Sonos Ray Is A $279 Soundbar For When Your TV Speakers Suck

Sonos is adding a third soundbar to its range, with the Sonos Ray as its most affordable with a $279 price tag. Where the Sonos Arc and Beam focus on mid to high-end setups, Ray's focus is an easy upgrade path for those wanting more than their TV's built-in speakers, though with familiar features like multi-room support along for the ride.

Unsurprisingly, there are some compromises that come along with a sub-$300 price tag. Where Beam (Gen 2) and Arc rely on HDMI-ARC for their connectivity with the TV, Ray uses an optical input instead. There's no Dolby Atmos support, either, just Dolby Digital and DTS Digital 5.1 surround sound.

Sonos' argument is that it makes for a much easier soundbar setup experience, particularly when you consider the first-time-upgrader it has in mind. Being able to just plug in an optical connection is certainly more straightforward than trying to deal with the — oftentimes frustrating — complexities of HDMI-ARC, not to mention that it requires the more recent port. It means you control Ray's volume with the soundbar's IR port and your existing TV remote, too, also simplifying things.

No microphone, no Atmos

The other big absence — for better or worse — is the lack of microphones. That means no native Amazon Alexa or Google Assistant support, or indeed onboard support for the new Sonos Voice Control system. If you have a microphone-enabled Sonos speaker elsewhere, of course, you can use that to control Ray remotely, and there are touch-sensitive buttons on the soundbar itself.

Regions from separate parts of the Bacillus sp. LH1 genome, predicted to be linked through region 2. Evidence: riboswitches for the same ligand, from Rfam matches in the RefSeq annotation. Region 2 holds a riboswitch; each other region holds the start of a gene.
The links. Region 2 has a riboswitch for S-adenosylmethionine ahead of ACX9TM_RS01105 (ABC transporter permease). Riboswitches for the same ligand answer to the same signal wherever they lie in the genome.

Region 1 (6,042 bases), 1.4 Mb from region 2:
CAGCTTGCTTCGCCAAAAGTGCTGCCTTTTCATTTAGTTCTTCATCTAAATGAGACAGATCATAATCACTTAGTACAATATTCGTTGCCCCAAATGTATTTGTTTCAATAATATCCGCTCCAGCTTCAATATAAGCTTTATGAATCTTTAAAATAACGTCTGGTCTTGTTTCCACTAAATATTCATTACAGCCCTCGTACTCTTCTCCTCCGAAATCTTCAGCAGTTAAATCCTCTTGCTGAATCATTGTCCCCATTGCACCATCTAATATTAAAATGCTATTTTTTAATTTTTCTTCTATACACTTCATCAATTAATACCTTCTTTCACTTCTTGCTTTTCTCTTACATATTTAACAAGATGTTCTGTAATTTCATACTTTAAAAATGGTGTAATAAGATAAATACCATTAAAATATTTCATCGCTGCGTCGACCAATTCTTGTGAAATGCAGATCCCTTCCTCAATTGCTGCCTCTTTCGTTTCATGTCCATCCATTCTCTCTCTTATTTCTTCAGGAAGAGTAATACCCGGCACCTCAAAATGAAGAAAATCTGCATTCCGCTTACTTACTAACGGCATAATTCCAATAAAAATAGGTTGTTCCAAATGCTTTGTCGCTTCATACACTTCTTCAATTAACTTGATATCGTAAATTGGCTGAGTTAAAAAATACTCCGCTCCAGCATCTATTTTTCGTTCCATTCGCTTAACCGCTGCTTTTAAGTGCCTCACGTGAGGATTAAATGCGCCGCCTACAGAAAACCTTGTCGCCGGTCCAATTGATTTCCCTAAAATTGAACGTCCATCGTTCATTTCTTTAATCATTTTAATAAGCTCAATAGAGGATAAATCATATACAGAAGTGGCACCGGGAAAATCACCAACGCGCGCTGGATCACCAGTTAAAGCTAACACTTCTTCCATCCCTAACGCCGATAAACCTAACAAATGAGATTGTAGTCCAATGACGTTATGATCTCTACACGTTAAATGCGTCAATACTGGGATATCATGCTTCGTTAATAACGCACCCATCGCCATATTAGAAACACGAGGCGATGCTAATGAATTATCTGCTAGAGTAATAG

As for Atmos, the relative paucity of actual content — not to mention the fact that it's often priced at a premium — probably leaves that a less frustrating omission, too. The Ray still supports wirelessly pairing up a Sonos SUB and rear surround speakers, though just how many people actually go to the effort there remains to be seen.

Happily, then, Ray sounds decent even when it alone is responsible for the soundtrack. Part of that is down to the new driver design, built around a front-facing acoustic architecture. That means — unlike, say, Beam or Arc — you can tuck Ray in a piece of furniture, in a media cabinet, or on a shelf without having to worry about blocking up-firing drivers in the process. There's also support for wall-mounting.

Sound that punches above its weight

With limited length to play with, it's no surprise that stereo separation suffers a little. Sonos' demos focused on more bombastic content, like the latest Bond movie, where roping in some Sonos One rear speakers definitely improved the immersion. Even on its own, however, Ray punches far higher than you'd expect given the footprint. With four Class-D digital amps driving a pair of tweeters and a pair of midwoofers it's definitely loud enough to upset the neighbors if you don't turn on Night Sound to tamp down some of the extremes.

Where most affordable soundbars can struggle with music playback, though, Ray holds its own there too. That should, arguably, come as no surprise: after all, Sonos' smaller audio-focused models are unexpectedly capable. Vocals sounded crisp and balanced, and the same goes for dialog in movies. In fact, I can't help but think of the long-discontinued Sonos PLAY:3 and feel like you could make a reasonable argument that the Ray could be its spiritual successor. It'll go on sale on June 7, 2022, in the U.S., in black and white.